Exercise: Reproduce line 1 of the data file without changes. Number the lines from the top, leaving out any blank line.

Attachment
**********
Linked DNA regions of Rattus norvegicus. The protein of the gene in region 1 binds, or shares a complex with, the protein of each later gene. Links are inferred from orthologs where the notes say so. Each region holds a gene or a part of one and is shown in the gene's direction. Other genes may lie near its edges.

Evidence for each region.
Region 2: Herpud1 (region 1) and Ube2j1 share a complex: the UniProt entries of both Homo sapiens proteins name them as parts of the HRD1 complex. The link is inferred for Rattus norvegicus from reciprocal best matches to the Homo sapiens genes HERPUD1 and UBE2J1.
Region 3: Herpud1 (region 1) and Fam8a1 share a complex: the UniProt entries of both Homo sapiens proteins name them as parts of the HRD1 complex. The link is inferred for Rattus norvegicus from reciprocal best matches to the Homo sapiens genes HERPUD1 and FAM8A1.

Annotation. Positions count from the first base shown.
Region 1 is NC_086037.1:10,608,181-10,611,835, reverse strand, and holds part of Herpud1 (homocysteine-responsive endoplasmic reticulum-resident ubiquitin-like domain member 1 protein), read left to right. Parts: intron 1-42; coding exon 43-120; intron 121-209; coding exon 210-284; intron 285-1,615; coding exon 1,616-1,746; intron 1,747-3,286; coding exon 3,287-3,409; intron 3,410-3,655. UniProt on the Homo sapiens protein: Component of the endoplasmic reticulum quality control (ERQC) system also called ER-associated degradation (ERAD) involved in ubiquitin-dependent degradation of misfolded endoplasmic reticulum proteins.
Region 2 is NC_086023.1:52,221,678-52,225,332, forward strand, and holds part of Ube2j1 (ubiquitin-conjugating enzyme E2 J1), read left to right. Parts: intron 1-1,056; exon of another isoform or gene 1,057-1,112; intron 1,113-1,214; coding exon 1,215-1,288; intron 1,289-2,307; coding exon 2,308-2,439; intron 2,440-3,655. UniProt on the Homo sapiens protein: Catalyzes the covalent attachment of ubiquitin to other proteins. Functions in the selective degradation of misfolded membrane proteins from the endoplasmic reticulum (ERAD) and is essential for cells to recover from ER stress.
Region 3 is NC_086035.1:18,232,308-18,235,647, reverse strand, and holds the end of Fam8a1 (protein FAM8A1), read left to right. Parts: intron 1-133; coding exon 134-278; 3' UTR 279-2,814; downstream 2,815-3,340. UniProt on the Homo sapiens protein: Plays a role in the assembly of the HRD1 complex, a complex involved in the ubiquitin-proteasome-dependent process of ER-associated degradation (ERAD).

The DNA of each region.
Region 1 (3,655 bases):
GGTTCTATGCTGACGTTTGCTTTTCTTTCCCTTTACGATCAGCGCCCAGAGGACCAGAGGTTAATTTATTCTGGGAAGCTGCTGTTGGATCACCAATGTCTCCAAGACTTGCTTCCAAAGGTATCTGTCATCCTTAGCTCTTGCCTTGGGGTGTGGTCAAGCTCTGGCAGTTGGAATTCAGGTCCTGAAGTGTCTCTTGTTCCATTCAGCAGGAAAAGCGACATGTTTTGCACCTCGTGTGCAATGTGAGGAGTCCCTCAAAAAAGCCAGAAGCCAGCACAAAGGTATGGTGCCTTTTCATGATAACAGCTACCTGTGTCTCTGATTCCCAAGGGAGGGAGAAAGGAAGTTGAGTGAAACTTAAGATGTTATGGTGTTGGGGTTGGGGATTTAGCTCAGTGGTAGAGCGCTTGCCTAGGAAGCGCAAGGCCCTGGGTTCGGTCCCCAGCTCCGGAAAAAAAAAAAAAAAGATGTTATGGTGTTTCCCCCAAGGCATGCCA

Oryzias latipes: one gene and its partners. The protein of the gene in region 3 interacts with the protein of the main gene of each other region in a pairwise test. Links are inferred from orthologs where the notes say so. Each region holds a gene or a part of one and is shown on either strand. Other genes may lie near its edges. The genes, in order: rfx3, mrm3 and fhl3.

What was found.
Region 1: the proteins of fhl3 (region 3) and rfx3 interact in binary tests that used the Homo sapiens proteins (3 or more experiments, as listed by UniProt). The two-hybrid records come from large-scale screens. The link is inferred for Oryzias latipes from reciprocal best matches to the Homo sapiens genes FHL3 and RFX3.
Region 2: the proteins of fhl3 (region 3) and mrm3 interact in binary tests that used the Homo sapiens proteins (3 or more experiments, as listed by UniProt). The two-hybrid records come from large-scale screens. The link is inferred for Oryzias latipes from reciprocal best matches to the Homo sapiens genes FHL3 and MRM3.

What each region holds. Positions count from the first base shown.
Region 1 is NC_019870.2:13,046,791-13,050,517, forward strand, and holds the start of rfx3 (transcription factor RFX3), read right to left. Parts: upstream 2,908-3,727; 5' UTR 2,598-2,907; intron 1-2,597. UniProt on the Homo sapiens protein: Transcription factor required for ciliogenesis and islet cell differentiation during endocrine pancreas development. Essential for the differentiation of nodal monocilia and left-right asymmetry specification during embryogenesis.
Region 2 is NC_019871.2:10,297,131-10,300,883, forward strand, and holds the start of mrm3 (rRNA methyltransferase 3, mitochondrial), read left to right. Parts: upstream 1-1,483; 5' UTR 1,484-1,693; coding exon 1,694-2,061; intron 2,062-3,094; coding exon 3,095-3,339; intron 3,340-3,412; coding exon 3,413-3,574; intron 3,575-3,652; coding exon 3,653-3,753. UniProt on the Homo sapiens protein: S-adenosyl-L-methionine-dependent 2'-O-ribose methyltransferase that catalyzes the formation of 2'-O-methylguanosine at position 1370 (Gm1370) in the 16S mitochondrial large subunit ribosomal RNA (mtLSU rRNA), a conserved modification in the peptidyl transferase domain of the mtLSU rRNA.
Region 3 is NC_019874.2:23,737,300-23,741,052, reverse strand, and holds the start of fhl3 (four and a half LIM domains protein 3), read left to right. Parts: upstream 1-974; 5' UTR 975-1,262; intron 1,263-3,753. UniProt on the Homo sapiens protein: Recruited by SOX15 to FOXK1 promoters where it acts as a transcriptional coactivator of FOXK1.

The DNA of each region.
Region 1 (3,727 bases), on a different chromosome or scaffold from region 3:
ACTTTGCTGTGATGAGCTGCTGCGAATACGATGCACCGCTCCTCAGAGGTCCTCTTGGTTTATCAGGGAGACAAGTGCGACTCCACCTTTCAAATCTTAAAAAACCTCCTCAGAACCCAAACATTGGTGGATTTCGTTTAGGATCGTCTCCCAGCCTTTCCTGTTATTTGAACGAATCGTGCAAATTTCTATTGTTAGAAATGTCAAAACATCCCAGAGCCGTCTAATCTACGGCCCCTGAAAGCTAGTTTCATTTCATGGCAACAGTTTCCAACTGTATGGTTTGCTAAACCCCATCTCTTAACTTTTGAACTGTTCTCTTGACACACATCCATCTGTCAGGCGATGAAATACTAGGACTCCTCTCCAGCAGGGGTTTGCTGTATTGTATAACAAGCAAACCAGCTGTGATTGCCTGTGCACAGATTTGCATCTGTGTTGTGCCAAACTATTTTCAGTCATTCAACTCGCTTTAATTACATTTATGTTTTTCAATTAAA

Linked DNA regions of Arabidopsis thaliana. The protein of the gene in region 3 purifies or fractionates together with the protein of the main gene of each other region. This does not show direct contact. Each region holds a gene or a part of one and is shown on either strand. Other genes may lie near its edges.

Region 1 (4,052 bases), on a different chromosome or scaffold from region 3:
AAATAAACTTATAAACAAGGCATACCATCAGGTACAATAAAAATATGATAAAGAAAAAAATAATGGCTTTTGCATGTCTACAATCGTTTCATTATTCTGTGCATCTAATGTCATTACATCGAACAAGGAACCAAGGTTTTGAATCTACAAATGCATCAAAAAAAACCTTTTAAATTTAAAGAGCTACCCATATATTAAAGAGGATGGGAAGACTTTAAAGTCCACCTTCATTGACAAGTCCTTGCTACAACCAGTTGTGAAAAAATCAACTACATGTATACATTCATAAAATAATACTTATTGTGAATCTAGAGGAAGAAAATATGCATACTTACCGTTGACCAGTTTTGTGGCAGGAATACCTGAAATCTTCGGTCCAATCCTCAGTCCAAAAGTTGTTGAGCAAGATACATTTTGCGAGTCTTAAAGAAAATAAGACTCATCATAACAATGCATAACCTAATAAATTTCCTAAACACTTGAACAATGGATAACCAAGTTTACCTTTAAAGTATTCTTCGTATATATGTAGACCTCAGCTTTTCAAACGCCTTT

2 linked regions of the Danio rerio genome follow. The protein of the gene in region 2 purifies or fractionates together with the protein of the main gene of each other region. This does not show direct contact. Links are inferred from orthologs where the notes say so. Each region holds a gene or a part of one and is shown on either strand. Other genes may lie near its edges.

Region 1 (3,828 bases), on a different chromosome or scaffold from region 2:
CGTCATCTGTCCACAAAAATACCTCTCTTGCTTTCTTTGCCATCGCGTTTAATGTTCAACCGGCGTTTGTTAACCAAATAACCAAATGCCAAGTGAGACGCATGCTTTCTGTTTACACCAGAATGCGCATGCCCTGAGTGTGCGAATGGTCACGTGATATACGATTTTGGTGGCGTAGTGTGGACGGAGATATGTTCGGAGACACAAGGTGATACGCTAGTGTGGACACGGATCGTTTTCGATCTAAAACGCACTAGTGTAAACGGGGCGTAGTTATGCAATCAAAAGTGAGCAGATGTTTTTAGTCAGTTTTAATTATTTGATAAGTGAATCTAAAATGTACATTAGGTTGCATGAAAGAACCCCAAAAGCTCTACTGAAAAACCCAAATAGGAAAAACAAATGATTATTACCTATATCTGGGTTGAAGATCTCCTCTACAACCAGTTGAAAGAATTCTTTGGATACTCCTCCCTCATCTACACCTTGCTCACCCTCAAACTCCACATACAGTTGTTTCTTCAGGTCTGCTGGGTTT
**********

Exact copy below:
Linked DNA regions of Rattus norvegicus. The protein of the gene in region 1 binds, or shares a complex with, the protein of each later gene. Links are inferred from orthologs where the notes say so. Each region holds a gene or a part of one and is shown in the gene's direction. Other genes may lie near its edges.